It is more than 40 years since Volkswagen first breezed onto the coupe scene with the Scirocco, named after a Mediterranean wind that comes from the Sahara. The original car quickly earned popularity for its svelte looks, sporty design and fun-to-drive good manners. The same formula still works well today, four decades and three generations of the car later.
The current model has been around on UK roads since 2009, and has undergone a mid-2014 facelift and general update to keep it fresh for another couple of years. That comes ahead of the arrival of the fourth generation Scirocco, scheduled for launch in 2016.
The Scirocco is a three-door coupe and comes with a choice of petrol and diesel engines. The TSI petrol units are a 1.4 litre (124 bhp), and 2.0 litre (218 or 277 bhp). The TDI diesels are 2.0 (148 or 181 bhp). The transmission choice is six-speed manual or six-speed twin clutch DSG auto.
The CO2 emissions outputs are from 109 to 148 g/km, and fuel consumption across the Scirocco range varies from 35.3 mpg to 58.9 mpg. There are four trim levels: Scirocco, GT, R-Line and the range-topping R.
Pricing for the Scirocco line-up starts from £20,455 for the lowest powered 1.4 TSI 125 petrol model in base Scirocco trim, and rises to £33,795 at the top end for a 2.0 litre TSI 280 with a DSG auto gearbox and top notch R trim. Diesels start from £23,175 for a 2.0 TDI 150 manual in Scirocco trim and the flagship diesel is a 2.0 TDI 184 auto in R-Line trim at £29,520.
Changes brought in for the recent facelift include a new front bumper featuring GTI-style aerodynamic ‘blades’, and re-designed lights front and rear to give the car a sleeker look. The method of opening the tailgate has also been revised, and adopts a style already seen on the Golf, with the VW badge used as the means of accessing the boot.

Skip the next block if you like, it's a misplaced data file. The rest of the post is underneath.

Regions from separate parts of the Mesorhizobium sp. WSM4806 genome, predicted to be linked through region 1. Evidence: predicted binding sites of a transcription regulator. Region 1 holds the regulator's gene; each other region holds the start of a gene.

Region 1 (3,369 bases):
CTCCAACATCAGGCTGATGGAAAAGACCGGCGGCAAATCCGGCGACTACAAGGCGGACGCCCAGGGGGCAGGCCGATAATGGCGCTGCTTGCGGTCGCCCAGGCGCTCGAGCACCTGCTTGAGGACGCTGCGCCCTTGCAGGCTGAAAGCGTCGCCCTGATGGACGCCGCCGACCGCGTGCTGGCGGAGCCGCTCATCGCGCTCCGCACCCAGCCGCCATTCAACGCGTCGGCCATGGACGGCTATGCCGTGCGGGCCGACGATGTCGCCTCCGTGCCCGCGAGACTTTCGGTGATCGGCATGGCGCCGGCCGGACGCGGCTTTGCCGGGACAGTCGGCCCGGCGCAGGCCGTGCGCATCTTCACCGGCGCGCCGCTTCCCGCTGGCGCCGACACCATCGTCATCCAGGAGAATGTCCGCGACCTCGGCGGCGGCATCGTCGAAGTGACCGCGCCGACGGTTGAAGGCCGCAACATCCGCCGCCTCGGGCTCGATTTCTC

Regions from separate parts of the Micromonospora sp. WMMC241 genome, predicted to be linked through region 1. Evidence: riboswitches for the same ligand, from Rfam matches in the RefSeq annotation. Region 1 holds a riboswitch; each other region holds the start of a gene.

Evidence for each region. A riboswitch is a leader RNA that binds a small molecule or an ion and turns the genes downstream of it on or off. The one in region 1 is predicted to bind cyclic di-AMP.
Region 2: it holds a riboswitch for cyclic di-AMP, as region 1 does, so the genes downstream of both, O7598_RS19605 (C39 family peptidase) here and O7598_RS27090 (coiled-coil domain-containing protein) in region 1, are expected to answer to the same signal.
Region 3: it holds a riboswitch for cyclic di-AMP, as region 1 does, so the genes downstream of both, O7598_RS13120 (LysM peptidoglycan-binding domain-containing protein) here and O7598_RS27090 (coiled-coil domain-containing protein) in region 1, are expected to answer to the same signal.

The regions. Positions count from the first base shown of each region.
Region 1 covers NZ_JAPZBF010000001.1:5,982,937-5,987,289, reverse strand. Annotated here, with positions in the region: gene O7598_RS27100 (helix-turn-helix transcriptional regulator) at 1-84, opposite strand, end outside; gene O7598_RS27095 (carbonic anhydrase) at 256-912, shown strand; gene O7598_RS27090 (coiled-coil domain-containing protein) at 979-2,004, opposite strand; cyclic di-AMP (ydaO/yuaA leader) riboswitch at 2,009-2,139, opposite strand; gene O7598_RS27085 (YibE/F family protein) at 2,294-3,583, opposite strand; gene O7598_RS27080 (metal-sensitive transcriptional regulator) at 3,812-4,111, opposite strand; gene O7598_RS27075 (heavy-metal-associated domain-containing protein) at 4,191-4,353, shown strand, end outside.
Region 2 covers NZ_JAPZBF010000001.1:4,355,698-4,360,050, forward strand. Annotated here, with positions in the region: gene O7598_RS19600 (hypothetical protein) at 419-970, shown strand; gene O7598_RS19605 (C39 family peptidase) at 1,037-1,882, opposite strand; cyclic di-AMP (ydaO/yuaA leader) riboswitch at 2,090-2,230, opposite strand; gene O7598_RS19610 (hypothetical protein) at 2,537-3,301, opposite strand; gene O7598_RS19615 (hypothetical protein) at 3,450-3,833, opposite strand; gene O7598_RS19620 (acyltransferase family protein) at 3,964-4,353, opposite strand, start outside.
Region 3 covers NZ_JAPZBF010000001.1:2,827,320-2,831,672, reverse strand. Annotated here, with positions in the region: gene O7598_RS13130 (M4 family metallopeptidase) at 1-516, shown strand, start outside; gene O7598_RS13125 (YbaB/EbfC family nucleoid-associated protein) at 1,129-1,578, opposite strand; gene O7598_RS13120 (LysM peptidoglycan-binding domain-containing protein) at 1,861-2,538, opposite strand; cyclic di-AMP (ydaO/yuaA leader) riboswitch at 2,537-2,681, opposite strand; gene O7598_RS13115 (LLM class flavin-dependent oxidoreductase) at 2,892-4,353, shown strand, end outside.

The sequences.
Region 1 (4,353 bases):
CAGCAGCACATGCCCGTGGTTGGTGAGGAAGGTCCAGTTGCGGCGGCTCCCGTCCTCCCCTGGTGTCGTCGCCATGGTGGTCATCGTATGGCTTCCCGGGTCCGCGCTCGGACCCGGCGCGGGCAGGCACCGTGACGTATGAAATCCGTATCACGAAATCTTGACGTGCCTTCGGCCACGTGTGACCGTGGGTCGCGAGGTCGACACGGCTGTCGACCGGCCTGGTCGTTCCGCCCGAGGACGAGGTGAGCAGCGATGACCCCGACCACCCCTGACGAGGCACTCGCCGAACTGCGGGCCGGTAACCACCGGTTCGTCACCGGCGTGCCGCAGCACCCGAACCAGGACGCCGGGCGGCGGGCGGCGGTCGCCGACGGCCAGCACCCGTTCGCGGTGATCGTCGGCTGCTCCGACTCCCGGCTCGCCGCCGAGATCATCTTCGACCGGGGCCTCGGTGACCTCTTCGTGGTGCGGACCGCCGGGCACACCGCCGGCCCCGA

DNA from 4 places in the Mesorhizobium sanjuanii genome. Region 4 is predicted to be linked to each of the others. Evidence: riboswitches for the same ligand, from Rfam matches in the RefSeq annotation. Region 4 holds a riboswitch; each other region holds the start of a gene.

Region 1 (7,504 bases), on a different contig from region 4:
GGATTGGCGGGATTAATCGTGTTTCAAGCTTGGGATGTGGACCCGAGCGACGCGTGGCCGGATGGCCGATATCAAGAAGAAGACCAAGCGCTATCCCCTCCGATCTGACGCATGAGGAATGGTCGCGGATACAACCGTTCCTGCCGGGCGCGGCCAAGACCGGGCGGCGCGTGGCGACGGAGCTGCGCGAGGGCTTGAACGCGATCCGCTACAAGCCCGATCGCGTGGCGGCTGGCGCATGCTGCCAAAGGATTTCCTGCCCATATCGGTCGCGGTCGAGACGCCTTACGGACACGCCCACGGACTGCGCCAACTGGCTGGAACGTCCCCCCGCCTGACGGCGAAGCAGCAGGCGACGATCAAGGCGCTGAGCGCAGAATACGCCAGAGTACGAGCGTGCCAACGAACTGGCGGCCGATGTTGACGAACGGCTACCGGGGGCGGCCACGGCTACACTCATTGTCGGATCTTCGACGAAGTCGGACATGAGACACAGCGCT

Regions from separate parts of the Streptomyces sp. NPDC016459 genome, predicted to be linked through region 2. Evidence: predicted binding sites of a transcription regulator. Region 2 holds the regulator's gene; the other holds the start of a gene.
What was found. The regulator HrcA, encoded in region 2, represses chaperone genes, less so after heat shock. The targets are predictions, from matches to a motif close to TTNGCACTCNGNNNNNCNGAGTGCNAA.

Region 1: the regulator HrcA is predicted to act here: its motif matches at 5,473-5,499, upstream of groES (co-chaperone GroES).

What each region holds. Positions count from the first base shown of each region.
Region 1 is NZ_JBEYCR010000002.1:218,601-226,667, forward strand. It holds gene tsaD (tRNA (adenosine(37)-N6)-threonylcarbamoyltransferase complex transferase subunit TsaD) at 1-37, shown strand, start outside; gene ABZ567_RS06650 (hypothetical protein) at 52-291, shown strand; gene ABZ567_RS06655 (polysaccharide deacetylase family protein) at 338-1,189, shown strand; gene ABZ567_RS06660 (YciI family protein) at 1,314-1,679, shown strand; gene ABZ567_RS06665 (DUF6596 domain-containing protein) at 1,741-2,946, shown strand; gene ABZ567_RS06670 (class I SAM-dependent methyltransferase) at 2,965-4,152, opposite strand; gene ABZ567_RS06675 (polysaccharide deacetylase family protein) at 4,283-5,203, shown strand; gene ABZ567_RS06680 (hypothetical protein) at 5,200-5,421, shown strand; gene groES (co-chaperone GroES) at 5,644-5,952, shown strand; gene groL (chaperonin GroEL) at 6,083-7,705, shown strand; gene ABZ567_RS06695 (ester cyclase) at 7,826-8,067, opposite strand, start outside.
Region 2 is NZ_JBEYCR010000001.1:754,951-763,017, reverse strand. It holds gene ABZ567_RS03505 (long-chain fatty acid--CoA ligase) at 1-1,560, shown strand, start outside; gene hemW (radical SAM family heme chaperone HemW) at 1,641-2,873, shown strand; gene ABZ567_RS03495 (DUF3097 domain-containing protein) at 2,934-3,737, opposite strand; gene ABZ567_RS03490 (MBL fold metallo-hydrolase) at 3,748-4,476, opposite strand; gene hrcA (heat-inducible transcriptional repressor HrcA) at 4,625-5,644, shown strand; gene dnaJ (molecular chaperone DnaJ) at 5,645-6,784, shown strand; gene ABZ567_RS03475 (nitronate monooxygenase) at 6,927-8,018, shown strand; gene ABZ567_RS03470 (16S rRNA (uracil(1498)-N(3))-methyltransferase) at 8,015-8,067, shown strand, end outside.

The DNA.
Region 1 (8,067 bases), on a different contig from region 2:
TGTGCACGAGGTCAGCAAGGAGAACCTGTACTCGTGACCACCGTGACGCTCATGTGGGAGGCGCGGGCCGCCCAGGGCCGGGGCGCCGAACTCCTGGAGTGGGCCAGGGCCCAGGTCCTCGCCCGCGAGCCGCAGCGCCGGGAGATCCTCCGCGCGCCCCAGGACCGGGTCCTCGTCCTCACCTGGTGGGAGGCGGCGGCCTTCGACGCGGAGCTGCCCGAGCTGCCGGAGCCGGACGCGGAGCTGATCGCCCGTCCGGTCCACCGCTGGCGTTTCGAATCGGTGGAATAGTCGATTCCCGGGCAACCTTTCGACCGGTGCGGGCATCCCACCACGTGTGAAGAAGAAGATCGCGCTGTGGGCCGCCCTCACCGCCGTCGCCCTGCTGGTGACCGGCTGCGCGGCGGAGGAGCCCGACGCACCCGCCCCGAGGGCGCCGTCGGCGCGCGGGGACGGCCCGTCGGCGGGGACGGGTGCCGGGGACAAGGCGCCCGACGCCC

Performance and efficiency have been given a boost too, with upgraded power from revised diesel engines that are now meet the latest Euro 6 emissions standards. Three-quarters of all Sciroccos that drive onto British roads from now until 2016 are expected to be diesels.Performance
The 1,968 cc 181 bhp TDI is the strongest performing diesel in the range, and it is a quick car, with lively acceleration and a top speed capability of just over double the British legal limit.
Its peak power is in the 3,500 to 4,000 rpm rev range, and its peak torque of 381 bhp is sustained over a wide rev band from 1,750 to 3,250 rpm. With a 143 mph top speed and 0-62 mph in 7.5 seconds, it is quite impressive that combined with excellent performance are emissions of 115 g/km of CO2 to qualify for band C on the VED scale. It means a free first year tax disc and only £30 a year thereafter at current rates.
Fuel economy is good for a car with this level of performance, although the 64 mpg promised by the official combined fuel figure is likely to be optimistic if you make liberal use of the power on tap.
There is a smooth delivery of power across the rev range and the car feels lithe and energetic through the gears. If you would rather drive an automatic, the Volkswagen Group's twin-clutch DSG box is one of the best units around as a blend of efficiency and driver convenience.
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